gallery of variants that would surprise you.  And this sort of trouble
(which I cannot avoid) unfortunately produces nothing when done but
alembication and the far-fetched.  Well, read it with mercy!

                                * * * * *

                                                                  8 _a.m._

Going to bed.  Have read it, and believe the chapter practically done at
last.  But lord! it has been a business.

                                * * * * *

                                                       _July_ 3_rd_, 8.15.

The draft is finished, the end of Chapter II. and the tale, and I have
only eight pages _wiederzuarbeiten_.  This is just a cry of joy in

                                * * * * *


Knocked out of time.  Did 101 and 102.  Alas, no more to-day, as I have
to go down town to a meeting.  Just as well though, as my thumb is about
done up.

                                * * * * *

                                                   _Sunday_, _June_ 4_th_.

Now for a little snippet of my life.  Yesterday, 12.30, in a heavenly day
of sun and trade, I mounted my horse and set off.  A boy opens my gate
for me.  ‘Sleep and long life!  A blessing on your journey,’ says he.
And I reply ‘Sleep, long life!  A blessing on the house!’  Then on, down
the lime lane, a rugged, narrow, winding way, that seems almost as if it
was leading you into Lyonesse, and you might see the head and shoulders
of a giant looking in.  At the corner of the road I meet the inspector of
taxes, and hold a diplomatic interview with him; he wants me to pay taxes
on the new house; I am informed I should not till next year; and we part,
_re infecta_, he promising to bring me decisions, I assuring him that, if
I find any favouritism, he will find me the most recalcitrant tax-payer
on the island.  Then I have a talk with an old servant by the wayside.  A
little further I pass two children coming up.  ‘Love!’ say I; ‘are you
two chiefly-proceeding inland?’ and they say, ‘Love! yes!’ and the
interesting ceremony is finished.  Down to the post office, where I find
Vitrolles and (Heaven reward you!) the White Book, just arrived per
_Upolu_, having gone the wrong way round, by Australia; also six copies
of _Island Nights’ Entertainments_.  Some of Weatherall’s illustrations
are very clever; but O Lord! the lagoon!  I did say it was ‘shallow,’
but, O dear, not so shallow as that a man could stand up in it!  I had
still an hour to wait for my meeting, so Postmaster Davis let me sit down
in his room and I had a bottle of beer in, and read _A Gentleman of
France_.  Have you seen it coming out in _Longman’s_?  My dear Colvin!
’tis the most exquisite pleasure; a real chivalrous yarn, like the Dumas’
and yet unlike.  Thereafter to the meeting of the five newspaper
proprietors.  Business transacted, I have to gallop home and find the
boys waiting to be paid at the doorstep.

                                * * * * *

                                                          _Monday_, 5_th_.

Yesterday, Sunday, the Rev. Dr. Browne, secretary to the Wesleyan
Mission, and the man who made the war in the Western Islands and was
tried for his life in Fiji, came up, and we had a long, important talk
about Samoa.  O, if I could only talk to the home men!  But what would it
matter? none of them know, none of them care.  If we could only have
Macgregor here with his schooner, you would hear of no more troubles in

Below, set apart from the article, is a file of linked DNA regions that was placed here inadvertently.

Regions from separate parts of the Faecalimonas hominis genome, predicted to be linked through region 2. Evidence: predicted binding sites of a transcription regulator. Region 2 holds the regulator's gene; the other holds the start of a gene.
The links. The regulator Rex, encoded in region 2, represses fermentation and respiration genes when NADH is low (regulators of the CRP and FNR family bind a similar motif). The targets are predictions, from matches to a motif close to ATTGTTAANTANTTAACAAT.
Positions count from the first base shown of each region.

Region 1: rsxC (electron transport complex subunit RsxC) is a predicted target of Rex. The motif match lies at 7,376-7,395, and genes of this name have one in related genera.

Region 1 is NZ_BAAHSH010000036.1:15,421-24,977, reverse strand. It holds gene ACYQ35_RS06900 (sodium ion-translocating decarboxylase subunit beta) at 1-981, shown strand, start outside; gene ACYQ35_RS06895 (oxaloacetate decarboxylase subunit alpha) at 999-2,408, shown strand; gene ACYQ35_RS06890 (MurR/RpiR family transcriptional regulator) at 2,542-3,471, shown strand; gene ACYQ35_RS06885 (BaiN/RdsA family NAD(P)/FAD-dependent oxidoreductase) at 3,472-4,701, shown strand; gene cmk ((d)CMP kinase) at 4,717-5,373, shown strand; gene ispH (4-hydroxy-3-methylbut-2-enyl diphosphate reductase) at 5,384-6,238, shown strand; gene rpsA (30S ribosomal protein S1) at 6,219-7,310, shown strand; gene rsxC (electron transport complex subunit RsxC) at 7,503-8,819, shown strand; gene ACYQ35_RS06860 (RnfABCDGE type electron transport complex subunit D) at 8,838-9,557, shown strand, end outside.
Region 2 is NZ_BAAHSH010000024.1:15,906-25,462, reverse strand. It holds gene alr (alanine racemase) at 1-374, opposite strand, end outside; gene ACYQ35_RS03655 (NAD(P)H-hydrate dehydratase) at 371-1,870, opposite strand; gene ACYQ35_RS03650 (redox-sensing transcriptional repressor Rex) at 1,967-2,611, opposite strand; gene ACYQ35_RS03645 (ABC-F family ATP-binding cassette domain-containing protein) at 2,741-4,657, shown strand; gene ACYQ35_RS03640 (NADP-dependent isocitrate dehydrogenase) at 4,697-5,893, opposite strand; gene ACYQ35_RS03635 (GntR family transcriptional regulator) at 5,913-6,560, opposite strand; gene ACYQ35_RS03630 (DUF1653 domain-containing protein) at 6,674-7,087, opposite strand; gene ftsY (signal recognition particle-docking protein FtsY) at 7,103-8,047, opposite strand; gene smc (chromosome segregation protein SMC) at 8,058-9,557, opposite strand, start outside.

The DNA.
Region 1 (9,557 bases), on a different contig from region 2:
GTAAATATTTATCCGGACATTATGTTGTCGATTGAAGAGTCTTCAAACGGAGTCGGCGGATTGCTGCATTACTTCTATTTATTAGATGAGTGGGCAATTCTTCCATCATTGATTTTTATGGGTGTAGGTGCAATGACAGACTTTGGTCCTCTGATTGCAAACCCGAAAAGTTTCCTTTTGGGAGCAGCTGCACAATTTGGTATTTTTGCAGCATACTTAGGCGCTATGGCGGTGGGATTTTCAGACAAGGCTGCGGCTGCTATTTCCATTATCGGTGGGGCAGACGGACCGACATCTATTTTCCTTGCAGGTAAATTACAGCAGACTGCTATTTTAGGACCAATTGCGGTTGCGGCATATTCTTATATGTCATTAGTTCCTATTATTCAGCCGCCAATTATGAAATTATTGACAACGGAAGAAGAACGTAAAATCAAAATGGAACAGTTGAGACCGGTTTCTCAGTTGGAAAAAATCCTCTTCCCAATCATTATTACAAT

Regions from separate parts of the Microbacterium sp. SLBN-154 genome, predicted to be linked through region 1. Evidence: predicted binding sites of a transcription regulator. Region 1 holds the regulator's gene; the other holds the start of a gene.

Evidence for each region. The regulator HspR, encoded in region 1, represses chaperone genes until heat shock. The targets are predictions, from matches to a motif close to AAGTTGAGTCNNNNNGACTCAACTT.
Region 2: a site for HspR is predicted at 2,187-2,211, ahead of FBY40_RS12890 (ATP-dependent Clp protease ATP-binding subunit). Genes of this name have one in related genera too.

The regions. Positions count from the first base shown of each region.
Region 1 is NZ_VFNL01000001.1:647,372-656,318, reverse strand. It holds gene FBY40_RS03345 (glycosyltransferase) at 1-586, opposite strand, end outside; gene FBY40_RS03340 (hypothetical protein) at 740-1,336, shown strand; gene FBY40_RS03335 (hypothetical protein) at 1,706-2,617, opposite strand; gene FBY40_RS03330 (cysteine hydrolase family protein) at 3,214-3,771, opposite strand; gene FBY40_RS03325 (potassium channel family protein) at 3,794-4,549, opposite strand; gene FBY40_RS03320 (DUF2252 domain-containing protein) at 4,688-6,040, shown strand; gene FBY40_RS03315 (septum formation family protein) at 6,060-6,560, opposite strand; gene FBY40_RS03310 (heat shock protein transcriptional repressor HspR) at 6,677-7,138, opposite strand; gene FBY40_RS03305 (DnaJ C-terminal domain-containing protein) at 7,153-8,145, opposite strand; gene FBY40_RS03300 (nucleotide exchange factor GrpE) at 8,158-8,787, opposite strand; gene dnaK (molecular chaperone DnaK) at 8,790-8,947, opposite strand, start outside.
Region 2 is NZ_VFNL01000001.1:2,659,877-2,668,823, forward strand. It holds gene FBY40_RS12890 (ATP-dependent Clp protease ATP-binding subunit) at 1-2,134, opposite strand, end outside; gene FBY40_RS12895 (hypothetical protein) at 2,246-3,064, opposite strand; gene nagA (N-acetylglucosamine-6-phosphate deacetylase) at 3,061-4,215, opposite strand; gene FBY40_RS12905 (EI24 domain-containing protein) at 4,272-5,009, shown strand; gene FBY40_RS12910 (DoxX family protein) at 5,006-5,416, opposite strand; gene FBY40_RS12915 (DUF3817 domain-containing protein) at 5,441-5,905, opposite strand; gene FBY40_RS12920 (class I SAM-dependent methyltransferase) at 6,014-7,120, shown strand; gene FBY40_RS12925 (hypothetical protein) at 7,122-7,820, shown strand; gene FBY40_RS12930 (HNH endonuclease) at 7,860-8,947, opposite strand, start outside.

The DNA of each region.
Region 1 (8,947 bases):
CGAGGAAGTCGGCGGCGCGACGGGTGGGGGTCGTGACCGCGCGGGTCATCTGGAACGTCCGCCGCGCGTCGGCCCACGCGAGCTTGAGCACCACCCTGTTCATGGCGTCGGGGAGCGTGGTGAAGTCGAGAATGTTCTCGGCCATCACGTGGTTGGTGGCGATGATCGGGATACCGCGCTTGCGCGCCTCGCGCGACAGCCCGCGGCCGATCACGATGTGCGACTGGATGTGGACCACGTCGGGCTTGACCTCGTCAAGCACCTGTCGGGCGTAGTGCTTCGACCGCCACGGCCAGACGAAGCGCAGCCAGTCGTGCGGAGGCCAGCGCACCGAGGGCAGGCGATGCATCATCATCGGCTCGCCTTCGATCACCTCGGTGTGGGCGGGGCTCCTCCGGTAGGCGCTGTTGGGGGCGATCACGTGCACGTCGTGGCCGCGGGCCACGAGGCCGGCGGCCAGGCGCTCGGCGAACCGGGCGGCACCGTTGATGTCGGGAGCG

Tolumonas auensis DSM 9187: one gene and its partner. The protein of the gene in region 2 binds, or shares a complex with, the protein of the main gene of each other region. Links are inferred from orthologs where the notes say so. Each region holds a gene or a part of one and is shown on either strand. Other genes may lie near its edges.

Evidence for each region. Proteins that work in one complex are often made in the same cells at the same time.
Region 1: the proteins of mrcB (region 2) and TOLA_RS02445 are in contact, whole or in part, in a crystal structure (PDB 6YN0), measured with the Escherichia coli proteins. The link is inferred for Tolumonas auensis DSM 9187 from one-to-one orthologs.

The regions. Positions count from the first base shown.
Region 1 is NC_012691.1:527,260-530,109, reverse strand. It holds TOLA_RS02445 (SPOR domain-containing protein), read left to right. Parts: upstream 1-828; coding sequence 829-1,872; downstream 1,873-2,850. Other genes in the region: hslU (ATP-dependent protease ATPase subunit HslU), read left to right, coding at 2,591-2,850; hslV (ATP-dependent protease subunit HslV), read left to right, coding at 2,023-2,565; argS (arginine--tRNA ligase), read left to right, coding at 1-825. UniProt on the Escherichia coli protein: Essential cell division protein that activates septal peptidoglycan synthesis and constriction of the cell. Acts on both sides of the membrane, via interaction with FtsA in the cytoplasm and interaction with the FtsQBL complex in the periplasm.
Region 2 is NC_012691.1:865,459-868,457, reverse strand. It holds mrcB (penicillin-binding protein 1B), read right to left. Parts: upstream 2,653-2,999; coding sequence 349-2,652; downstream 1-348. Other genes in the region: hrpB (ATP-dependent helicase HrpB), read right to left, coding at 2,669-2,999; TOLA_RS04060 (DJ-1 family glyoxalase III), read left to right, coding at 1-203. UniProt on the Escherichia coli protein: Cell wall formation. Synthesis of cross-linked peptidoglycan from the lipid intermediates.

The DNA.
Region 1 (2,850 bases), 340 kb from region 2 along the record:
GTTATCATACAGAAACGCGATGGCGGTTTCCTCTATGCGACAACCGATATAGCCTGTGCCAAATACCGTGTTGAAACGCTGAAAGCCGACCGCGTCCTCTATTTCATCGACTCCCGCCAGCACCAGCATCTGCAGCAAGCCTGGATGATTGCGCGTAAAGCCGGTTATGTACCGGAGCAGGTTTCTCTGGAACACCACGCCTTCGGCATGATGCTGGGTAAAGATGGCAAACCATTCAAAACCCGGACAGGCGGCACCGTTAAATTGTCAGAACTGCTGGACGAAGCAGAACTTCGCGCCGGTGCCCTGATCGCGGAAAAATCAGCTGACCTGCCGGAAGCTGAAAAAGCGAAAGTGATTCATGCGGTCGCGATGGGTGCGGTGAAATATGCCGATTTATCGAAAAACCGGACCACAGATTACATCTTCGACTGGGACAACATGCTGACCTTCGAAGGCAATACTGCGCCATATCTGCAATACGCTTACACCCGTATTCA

Samoa.  That is what we want; a man that knows and likes the natives,
_qui paye de sa personne_, and is not afraid of hanging when necessary.
We don’t want bland Swedish humbugs, and fussy, fostering German barons.
That way the maelstrom lies, and we shall soon be in it.

I have to-day written 103 and 104, all perfectly wrong, and shall have to
rewrite them.  This tale is devilish, and Chapter XI. the worst of the
lot.  The truth is of course that I am wholly worked out; but it’s nearly
done, and shall go somehow according to promise.  I go against all my
gods, and say it is _not worth while_ to massacre yourself over the last
few pages of a rancid yarn, that the reviewers will quite justly tear to
bits.  As for D.B., no hope, I fear, this mail, but we’ll see what the
afternoon does for me.

                                * * * * *


Well, it’s done.  Those tragic 16 pp. are at last finished, and I have
put away thirty-two pages of chips, and have spent thirteen days about as
nearly in Hell as a man could expect to live through.  It’s done, and of
course it ain’t worth while, and who cares?  There it is, and about as
grim a tale as was ever written, and as grimy, and as hateful.

                              TO THE MEMORY


                               J. L. HUISH,

                          BORN 1856, AT HACKNEY,


                      Accidentally killed upon this


                          10th September, 1889.

                                * * * * *

                                                             _Tuesday_, 6.

I am exulting to do nothing.  It pours with rain from the westward, very
unusual kind of weather; I was standing out on the little verandah in
front of my room this morning, and there went through me or over me a
wave of extraordinary and apparently baseless emotion.  I literally
staggered.  And then the explanation came, and I knew I had found a frame
of mind and body that belonged to Scotland, and particularly to the
neighbourhood of Callander.  Very odd these identities of sensation, and
the world of connotations implied; highland huts, and peat smoke, and the
brown, swirling rivers, and wet clothes, and whiskey, and the romance of
the past, and that indescribable bite of the whole thing at a man’s
heart, which is—or rather lies at the bottom of—a story.

I don’t know if you are a Barbey d’Aurévilly-an.  I am.  I have a great
delight in his Norman stories.  Do you know the _Chevalier des Touches_